Despite these significant developments, the adoption of barcoding has been slower in the healthcare sector than the retail and manufacturing sectors. Barcoding can capture and prevent errors during medication administration and is now finding its way from the bedside into support operations within the hospital.

 

Radio-frequency identification (RFID) is the wireless non-contact use of radio-frequency electromagnetic fields to transfer data. Unlike a bar code, the tag does not necessarily need to be within line of sight of the reader, and may be embedded in the tracked object. It can also be read only or read-write enabling information to be either permanently stored in the tag or it can be read-write where information can be continually updated and over-written on the tag.

 

RFID has found its importance in a wide range of markets including livestock identification and Automated Vehicle Identification (AVI) systems and are now commonly used in tracking consumer products worldwide. Many manufacturers use the tags to track the location of each product they make from the time it's made until it's pulled off the shelf and tossed in a shopping cart.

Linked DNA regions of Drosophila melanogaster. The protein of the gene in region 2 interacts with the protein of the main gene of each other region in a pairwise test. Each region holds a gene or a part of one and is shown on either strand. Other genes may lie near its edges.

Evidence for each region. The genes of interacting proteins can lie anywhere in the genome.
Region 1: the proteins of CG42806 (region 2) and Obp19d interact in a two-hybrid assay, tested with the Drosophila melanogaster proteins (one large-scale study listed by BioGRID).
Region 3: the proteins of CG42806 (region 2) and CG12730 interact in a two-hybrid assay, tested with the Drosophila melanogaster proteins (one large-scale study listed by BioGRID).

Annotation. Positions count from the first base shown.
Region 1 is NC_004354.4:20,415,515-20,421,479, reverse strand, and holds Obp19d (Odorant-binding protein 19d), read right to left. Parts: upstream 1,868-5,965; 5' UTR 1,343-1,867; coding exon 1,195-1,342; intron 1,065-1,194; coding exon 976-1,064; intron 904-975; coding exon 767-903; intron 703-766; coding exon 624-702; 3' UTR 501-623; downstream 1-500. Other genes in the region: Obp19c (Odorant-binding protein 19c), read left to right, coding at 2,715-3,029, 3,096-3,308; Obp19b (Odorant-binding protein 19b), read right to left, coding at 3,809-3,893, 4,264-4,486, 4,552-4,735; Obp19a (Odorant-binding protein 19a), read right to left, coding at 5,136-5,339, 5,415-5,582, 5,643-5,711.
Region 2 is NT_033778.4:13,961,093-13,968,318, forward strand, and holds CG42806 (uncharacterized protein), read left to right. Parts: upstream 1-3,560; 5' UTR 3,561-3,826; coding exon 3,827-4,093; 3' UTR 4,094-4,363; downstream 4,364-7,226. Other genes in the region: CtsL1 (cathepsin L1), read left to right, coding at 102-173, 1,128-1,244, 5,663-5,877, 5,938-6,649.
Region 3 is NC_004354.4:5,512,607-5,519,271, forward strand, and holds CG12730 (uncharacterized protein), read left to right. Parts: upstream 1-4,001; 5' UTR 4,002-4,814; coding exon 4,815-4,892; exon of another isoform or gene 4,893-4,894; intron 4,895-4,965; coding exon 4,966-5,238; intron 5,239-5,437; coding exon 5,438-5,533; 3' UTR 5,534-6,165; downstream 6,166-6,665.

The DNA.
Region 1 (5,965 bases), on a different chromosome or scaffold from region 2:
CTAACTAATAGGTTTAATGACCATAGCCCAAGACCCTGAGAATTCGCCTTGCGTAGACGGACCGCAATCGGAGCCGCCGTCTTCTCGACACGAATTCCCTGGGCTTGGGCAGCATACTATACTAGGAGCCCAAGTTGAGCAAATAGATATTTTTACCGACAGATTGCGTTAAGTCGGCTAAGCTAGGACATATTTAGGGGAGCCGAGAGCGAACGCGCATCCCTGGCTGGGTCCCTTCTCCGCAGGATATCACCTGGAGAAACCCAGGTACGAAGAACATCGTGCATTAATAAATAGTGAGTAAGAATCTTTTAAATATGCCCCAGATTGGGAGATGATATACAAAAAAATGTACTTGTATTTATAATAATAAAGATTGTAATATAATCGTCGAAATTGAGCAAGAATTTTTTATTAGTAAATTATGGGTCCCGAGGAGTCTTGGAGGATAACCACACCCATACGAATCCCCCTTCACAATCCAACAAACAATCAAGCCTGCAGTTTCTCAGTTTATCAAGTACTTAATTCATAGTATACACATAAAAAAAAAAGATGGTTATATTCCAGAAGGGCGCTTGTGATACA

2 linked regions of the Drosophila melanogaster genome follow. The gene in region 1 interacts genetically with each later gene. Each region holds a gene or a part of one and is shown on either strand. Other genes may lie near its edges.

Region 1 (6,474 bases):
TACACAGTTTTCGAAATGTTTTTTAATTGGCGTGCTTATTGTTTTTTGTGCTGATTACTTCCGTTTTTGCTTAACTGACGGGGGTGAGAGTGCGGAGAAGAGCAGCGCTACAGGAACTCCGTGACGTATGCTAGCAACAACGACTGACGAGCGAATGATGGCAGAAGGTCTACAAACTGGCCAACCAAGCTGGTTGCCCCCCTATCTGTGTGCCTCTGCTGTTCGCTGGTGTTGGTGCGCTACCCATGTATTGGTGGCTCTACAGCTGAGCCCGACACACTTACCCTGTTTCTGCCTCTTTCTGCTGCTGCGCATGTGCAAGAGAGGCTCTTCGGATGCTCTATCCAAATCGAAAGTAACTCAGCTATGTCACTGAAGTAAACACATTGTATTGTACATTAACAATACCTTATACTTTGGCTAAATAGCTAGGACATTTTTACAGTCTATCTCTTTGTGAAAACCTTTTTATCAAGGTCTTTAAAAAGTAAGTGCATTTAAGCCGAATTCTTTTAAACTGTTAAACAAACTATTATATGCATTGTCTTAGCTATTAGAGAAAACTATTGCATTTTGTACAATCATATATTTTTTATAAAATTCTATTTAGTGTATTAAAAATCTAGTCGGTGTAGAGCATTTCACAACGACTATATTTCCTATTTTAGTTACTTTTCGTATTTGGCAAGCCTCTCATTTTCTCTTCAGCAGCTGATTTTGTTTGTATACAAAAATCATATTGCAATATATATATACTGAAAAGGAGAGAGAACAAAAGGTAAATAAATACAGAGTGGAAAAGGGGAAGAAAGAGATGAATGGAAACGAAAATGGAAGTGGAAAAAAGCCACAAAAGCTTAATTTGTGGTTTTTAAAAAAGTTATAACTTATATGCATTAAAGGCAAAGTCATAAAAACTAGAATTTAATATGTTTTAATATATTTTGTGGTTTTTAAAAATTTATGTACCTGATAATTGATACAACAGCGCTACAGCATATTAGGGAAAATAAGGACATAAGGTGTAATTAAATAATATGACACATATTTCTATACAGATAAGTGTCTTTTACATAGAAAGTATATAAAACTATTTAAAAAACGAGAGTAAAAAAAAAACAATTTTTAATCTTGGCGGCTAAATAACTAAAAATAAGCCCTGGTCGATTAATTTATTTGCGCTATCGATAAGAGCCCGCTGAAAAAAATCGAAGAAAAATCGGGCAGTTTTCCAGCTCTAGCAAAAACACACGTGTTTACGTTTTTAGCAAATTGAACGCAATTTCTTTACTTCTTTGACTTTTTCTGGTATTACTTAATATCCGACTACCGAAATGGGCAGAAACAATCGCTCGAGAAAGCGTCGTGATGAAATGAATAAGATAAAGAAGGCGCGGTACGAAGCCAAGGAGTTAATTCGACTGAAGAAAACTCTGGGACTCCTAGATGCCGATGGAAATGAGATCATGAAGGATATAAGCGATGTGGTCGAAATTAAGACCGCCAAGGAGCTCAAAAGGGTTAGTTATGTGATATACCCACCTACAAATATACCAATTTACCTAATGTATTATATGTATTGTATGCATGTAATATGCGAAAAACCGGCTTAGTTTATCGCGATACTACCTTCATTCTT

These automated wireless AIDC systems are effective in manufacturing environments where barcode labels could not survive. They can be used in pharmaceutical to track consignments, they can also be used in cold chain distribution to monitor temperature fluctuations. This is particularly useful to ensure frozen and chilled foods have not deviated from the required temperature parameters during transit.

 

Cost used to be a prohibitive factor in the widespread use of RFID tags however the unit costs have reduced considerably to make this a viable technology to improve track and trace throughout the supply chain. Many leading supermarket chains employ RFID insisting that their suppliers incorporate this technology into the packaging of the products in order to improve supply chain efficiency and traceability.